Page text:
4. There are many issues where the approaches adopted in different countries differ significantly. We welcome that the GAC works by consensus. We also recognise that this will occasionally make it impossible to reach any meaningful compromise. The GAC needs to identify ways in which it can communicate the scope of concerns so that implementation is not delayed, but where the implications of decisions are properly understood, and if possible mitigated.

Architecture matters

• Do such calls pose a risk to the 'One Internet' principle?

We believe that investment in local infrastructure – including Internet exchange points, mail systems, DNS providers (the national registry, but also the registrar network) and local ISPs – is important: it helps the development of the local information economy, in enabling the development of local content and applications and helps keep Internet prices down.

Similarly the investment in new infrastructure – in particular in additional interconnections between countries and between continents – adds capacity and resilience to the Internet infrastructure.

However, much of the economic and social benefit from the Internet cones from its nature as a global network of networks: a country that cuts itself off from the global Internet will cause itself significant economic harm.

• To what extent are the current debates on Internet governance sufficiently focusing on who controls key physical and logical resources (e.g. where does the majority of the traffic go to, who controls major Internet exchange points, how do key standardisation efforts influence the balance of power among stakeholders?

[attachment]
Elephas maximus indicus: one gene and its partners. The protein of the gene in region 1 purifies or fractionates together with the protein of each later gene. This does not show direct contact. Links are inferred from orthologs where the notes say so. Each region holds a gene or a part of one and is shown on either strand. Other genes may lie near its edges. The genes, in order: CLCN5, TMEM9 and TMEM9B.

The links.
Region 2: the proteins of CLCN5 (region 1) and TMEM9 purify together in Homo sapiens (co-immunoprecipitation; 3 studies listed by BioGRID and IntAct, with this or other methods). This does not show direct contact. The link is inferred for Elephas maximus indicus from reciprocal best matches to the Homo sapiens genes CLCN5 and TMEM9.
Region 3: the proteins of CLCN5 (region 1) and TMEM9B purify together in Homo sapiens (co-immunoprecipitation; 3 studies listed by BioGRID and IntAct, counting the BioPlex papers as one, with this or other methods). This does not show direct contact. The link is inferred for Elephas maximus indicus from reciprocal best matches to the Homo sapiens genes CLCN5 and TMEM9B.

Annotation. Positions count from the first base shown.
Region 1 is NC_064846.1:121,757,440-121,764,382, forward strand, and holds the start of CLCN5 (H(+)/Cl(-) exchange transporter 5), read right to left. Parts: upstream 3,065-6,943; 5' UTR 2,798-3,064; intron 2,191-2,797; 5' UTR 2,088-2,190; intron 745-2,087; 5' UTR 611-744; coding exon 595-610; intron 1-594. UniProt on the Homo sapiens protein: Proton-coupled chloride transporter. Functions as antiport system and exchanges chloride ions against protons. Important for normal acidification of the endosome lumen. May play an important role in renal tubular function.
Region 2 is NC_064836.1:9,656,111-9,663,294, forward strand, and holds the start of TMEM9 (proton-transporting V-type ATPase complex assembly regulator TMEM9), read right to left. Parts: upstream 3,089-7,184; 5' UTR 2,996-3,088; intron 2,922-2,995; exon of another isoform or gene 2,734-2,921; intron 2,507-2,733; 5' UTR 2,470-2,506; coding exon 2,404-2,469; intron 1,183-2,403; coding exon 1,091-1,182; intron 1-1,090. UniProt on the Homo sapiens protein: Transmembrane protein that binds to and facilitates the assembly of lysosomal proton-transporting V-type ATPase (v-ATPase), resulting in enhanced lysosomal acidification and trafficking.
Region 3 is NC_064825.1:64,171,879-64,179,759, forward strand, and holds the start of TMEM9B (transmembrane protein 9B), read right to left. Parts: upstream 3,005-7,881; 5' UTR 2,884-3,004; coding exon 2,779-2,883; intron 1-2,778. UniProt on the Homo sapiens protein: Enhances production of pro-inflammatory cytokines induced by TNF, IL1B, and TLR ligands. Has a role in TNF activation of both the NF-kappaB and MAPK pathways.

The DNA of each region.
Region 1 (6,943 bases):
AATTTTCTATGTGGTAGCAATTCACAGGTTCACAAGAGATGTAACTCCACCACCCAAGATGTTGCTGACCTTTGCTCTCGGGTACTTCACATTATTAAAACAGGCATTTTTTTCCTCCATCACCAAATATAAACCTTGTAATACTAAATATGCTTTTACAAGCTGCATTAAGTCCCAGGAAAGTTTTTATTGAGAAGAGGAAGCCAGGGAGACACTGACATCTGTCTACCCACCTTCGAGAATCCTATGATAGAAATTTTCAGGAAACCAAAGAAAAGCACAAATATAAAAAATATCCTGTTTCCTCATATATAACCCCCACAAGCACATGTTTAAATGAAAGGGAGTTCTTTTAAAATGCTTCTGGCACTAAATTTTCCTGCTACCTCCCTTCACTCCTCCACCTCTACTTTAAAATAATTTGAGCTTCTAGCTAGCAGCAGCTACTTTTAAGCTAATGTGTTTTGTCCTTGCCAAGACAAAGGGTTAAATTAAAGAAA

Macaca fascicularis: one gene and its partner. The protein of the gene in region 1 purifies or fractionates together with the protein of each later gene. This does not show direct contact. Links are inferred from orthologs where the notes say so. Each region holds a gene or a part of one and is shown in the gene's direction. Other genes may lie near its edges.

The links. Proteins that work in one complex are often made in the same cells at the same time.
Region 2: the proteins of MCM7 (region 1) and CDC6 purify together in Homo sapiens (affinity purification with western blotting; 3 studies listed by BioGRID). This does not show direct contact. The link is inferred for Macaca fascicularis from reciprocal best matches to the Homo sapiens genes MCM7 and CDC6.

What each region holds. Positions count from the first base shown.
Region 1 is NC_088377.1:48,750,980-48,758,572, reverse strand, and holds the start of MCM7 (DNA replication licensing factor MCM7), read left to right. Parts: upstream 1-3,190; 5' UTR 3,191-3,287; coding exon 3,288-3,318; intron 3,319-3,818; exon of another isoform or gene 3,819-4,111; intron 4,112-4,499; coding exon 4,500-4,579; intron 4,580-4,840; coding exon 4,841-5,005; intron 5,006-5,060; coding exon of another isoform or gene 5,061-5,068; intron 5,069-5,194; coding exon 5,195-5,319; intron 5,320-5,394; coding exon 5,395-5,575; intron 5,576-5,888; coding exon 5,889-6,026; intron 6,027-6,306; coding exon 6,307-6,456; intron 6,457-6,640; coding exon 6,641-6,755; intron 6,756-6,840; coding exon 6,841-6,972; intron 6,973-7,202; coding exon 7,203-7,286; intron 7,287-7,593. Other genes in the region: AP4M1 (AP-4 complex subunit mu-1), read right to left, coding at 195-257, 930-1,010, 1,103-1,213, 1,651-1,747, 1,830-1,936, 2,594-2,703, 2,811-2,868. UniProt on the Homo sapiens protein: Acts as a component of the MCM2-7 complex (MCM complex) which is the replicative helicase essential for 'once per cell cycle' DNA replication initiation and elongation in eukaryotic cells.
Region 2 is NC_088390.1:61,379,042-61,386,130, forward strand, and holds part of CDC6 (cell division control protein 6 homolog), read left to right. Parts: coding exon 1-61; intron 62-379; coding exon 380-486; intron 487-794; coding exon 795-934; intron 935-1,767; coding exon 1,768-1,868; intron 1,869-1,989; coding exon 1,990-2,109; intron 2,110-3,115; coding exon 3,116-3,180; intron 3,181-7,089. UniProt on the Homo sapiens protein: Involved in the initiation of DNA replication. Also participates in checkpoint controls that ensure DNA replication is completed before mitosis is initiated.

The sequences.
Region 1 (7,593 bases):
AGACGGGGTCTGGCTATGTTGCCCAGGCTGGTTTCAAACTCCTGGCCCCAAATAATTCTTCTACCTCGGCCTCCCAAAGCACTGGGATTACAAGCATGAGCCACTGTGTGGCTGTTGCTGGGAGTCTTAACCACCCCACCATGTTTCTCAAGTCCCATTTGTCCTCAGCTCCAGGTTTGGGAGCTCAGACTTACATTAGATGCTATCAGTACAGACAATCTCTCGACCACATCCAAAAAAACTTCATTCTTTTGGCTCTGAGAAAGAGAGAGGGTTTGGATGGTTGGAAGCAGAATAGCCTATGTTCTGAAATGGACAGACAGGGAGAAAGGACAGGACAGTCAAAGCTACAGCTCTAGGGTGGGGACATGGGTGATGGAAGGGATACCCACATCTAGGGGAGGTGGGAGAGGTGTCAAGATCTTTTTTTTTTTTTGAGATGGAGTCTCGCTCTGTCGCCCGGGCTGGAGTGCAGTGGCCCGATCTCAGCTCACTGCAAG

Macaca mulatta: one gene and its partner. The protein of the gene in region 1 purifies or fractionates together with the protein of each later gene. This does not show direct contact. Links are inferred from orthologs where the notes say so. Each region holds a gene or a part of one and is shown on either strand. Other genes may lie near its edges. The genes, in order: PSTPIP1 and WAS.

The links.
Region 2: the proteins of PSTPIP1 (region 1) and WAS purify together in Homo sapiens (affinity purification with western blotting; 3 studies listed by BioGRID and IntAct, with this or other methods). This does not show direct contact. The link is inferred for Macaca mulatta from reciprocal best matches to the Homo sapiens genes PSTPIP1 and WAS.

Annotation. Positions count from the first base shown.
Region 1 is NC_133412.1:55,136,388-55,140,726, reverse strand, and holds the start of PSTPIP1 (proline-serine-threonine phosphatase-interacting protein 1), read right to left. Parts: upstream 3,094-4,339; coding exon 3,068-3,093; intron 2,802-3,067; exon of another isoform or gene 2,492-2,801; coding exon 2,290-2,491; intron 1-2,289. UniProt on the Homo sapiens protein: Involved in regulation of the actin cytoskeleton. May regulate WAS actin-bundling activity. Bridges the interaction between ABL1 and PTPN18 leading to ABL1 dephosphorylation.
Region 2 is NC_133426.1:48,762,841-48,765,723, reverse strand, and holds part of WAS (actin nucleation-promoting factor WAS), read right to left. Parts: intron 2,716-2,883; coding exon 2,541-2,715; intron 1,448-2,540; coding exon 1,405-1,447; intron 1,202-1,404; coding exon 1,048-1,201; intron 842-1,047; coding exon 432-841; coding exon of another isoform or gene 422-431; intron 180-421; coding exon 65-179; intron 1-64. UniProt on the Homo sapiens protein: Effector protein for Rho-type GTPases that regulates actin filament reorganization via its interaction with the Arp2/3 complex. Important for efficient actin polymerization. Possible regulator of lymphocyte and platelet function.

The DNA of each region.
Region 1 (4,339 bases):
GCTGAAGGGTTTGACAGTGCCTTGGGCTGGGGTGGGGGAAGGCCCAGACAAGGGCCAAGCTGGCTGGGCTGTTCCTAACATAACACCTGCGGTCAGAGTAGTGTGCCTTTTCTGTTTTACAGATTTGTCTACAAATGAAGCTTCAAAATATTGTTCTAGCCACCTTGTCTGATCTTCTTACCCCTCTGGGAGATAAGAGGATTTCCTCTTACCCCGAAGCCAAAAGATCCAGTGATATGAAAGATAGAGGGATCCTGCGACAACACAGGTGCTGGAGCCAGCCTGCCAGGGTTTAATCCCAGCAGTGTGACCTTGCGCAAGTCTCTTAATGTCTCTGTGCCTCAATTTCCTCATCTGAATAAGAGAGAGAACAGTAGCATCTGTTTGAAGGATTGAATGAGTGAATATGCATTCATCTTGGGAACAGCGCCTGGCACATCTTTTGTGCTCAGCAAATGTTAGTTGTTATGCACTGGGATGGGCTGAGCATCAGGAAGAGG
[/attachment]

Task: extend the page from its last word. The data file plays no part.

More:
There has been considerable discussion over the years about the “control” of resources and over calls to specify routing of traffic. We believe that the management of the infrastructure is and should be neutral to the traffic flowing over it.

We would note that the Internet was not designed as a secure network. Recent discussions are useful in that they remind us of this fact and of the importance of designing security into the critical applications and data that passes over the network.

All standardisation processes – whether in international standardisation bodies, the IETF or the ITU – are open to commercial and political pressure. What is important is that the standards enable interoperable working. Informed stakeholder engagement can help reduce the risks, which is why an open standards-making forum is preferable to those restricted to membership and/or vested interests. In this light the current framework for Internet standards serves very well.

• How can the risk be limited that separate network infrastructures co-exist or can be isolated from one another, thus undermining the One Internet principle?

It is probably impossible to prevent some countries making political decisions to isolate their networks or to block interconnection. We should seek to avoid inter-governmental organisations being used to justify such decisions. For as long as the Internet provides a neutral platform that is open for innovation and investment, isolationism brings more disadvantages than benefits.

The multi-stakeholder approach

• Do you think that the current multi-stakeholder model has enough legitimacy – both regarding process and stakeholders - given the fundamental impact of the Internet on our societies?

The current implementations of multi-stakeholder models are imperfect. The underlying model should be to use partnerships between stakeholders to achieve common or shared goals of public interest. Legitimacy in this comes from openness to engagement. Well implemented, the multi-stakeholder model should lead to better informed decisions that benefit societies.

• How can capture of the process by vested interests be prevented?